Journal of Business Ethics 115 (1):93-100 (2013)

Abstract
We studied the role of social dynamics in moral decision-making and behavior by investigating how physical sensations of dirtiness versus cleanliness influence moral behavior in leader–subordinate relationships, and whether a leader’s self-interest functions as a boundary condition to this effect. A pilot study revealed that when participants imagined rewarding unethical behavior of a subordinate, they felt more dirty. Our main experiment showed that directly manipulating dirtiness by allowing leaders to touch a dirty object led to more positive evaluations of, and higher bonuses for, unethical subordinates than touching a clean object. This effect, however, only emerged when the subordinate’s unethical behavior did not serve the leader’s own interest. Hence, subtle cues such as bodily sensations can shape moral decision-making and behavior in leader–subordinate relationships, but self-interest, as a core characteristic of interdependence, can override the influence of such cues on the leader’s moral behavior.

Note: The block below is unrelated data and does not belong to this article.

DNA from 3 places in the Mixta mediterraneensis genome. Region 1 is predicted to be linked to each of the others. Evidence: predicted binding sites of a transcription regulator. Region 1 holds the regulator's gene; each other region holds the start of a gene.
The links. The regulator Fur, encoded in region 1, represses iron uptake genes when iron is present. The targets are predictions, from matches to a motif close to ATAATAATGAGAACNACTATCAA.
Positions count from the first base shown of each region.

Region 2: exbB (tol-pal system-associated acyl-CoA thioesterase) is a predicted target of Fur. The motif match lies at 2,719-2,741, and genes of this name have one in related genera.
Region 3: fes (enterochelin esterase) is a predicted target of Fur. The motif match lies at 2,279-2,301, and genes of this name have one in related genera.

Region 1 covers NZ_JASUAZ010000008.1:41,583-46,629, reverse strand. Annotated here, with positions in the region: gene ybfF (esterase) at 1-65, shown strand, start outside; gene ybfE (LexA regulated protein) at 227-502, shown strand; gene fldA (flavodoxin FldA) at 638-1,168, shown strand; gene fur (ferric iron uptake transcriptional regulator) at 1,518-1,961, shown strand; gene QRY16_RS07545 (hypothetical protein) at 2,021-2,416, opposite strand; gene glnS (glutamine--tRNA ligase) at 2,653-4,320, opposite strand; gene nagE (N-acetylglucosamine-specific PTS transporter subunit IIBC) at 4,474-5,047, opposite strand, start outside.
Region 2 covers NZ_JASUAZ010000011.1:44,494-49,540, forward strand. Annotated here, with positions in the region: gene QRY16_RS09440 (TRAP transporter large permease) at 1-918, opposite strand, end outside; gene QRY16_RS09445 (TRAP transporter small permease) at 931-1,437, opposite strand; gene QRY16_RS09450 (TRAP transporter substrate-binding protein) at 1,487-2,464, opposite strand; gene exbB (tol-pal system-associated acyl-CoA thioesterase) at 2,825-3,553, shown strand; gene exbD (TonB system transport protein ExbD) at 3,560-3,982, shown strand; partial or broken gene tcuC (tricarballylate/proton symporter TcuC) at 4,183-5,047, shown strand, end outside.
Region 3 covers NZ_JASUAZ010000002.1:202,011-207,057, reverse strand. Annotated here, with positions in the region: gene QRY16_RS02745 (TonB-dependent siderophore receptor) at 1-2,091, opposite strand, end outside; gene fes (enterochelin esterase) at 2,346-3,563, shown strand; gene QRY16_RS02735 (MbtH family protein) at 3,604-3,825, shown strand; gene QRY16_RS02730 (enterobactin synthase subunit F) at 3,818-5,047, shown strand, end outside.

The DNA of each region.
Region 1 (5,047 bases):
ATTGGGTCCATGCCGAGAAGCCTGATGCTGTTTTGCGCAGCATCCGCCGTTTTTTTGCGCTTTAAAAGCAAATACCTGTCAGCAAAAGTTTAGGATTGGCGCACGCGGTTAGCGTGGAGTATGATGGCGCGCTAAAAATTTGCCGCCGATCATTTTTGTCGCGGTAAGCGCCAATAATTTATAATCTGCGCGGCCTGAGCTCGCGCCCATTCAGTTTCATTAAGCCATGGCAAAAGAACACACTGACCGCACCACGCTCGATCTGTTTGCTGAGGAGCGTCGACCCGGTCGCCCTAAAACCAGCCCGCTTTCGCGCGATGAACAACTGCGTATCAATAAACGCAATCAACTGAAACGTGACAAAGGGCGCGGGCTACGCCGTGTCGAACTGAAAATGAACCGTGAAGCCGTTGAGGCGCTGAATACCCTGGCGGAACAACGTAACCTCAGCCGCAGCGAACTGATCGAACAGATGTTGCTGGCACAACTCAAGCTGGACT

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DOI 10.1007/s10551-012-1385-4
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